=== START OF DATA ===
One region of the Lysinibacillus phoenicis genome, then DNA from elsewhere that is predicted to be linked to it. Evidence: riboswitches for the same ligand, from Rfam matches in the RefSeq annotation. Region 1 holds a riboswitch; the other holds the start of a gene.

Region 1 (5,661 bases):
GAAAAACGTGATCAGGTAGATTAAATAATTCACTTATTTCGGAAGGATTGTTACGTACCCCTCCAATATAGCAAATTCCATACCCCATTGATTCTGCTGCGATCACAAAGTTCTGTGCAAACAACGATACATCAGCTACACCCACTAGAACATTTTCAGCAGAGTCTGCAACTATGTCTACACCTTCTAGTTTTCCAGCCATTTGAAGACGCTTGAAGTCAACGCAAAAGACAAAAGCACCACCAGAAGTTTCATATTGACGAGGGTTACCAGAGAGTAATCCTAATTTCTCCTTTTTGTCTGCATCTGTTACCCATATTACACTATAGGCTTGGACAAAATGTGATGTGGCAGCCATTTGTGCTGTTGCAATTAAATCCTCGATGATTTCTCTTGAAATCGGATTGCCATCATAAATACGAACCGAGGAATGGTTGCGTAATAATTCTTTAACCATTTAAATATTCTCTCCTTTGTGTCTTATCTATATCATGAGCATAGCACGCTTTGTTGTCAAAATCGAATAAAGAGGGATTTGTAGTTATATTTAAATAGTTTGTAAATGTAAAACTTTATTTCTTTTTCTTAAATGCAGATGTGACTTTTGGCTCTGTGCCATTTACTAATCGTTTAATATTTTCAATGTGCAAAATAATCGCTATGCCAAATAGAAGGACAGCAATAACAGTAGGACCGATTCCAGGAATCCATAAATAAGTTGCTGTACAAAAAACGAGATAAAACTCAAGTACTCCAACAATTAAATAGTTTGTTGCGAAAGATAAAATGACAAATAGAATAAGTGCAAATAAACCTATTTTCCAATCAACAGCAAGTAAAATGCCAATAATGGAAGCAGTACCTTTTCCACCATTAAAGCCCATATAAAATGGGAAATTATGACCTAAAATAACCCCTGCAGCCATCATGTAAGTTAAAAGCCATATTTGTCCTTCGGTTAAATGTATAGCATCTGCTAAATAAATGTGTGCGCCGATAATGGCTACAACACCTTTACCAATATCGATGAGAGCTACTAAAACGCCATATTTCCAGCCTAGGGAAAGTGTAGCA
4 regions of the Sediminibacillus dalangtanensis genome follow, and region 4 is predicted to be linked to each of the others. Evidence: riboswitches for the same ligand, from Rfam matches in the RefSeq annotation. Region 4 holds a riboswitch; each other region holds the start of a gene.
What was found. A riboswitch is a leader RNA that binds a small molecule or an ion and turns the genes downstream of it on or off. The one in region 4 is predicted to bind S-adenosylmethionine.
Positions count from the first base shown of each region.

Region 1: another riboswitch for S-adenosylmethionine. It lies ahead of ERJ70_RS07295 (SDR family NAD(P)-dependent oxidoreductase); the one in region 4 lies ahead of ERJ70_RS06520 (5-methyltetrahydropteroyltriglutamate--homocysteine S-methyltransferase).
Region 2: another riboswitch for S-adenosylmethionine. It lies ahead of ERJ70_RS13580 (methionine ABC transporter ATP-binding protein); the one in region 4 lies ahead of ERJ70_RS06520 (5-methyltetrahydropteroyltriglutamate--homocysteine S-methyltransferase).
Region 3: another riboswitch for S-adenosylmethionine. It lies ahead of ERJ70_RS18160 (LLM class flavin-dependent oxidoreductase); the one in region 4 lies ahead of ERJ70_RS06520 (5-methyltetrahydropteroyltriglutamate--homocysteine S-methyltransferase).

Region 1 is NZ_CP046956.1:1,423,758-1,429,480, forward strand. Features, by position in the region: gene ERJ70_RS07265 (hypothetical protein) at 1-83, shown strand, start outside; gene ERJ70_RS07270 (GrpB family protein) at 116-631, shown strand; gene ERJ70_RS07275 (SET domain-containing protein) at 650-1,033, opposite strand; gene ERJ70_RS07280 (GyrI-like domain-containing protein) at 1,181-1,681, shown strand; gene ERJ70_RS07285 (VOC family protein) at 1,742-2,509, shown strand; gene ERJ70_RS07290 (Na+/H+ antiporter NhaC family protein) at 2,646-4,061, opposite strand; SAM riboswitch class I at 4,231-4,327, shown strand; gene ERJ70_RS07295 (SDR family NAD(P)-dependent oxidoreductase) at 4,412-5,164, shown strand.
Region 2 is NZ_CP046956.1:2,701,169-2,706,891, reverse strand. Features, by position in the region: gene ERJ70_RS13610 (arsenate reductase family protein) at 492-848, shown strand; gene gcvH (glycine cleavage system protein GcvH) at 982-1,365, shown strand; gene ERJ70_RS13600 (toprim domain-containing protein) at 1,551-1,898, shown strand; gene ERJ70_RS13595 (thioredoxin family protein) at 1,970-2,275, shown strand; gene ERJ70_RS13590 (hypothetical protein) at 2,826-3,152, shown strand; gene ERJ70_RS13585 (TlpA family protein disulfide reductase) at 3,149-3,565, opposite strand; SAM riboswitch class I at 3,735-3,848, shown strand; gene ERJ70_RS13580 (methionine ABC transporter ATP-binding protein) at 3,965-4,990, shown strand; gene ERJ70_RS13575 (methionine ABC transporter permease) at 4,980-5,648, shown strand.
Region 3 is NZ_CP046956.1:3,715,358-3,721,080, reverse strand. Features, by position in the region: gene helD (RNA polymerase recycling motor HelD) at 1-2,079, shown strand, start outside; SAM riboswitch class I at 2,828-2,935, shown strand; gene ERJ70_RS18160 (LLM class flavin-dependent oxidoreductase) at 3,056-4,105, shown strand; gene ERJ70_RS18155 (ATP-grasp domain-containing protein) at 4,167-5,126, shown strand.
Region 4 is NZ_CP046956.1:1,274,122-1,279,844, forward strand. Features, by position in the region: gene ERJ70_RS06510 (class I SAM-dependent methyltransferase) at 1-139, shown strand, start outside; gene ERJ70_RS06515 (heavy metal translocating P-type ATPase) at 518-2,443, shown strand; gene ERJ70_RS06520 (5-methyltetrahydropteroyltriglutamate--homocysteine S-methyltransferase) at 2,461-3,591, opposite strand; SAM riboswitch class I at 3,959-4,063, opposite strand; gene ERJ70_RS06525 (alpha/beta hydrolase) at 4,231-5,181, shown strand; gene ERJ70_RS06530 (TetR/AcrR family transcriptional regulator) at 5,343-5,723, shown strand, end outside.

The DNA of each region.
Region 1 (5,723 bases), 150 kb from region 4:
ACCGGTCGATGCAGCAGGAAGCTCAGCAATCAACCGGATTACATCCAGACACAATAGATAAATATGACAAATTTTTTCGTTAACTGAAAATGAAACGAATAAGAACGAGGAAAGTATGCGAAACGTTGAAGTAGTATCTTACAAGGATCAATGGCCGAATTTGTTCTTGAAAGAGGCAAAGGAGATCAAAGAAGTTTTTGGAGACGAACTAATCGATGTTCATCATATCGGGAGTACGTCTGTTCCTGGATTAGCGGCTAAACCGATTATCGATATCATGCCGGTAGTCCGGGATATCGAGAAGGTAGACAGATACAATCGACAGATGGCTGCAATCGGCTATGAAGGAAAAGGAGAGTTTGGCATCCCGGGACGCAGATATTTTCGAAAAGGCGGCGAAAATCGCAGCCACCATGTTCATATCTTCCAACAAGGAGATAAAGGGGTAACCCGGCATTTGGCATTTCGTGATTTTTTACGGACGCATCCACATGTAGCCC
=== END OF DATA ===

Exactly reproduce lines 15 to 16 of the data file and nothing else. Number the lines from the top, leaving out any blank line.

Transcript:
Region 1 (5,723 bases), 150 kb from region 4:
ACCGGTCGATGCAGCAGGAAGCTCAGCAATCAACCGGATTACATCCAGACACAATAGATAAATATGACAAATTTTTTCGTTAACTGAAAATGAAACGAATAAGAACGAGGAAAGTATGCGAAACGTTGAAGTAGTATCTTACAAGGATCAATGGCCGAATTTGTTCTTGAAAGAGGCAAAGGAGATCAAAGAAGTTTTTGGAGACGAACTAATCGATGTTCATCATATCGGGAGTACGTCTGTTCCTGGATTAGCGGCTAAACCGATTATCGATATCATGCCGGTAGTCCGGGATATCGAGAAGGTAGACAGATACAATCGACAGATGGCTGCAATCGGCTATGAAGGAAAAGGAGAGTTTGGCATCCCGGGACGCAGATATTTTCGAAAAGGCGGCGAAAATCGCAGCCACCATGTTCATATCTTCCAACAAGGAGATAAAGGGGTAACCCGGCATTTGGCATTTCGTGATTTTTTACGGACGCATCCACATGTAGCCC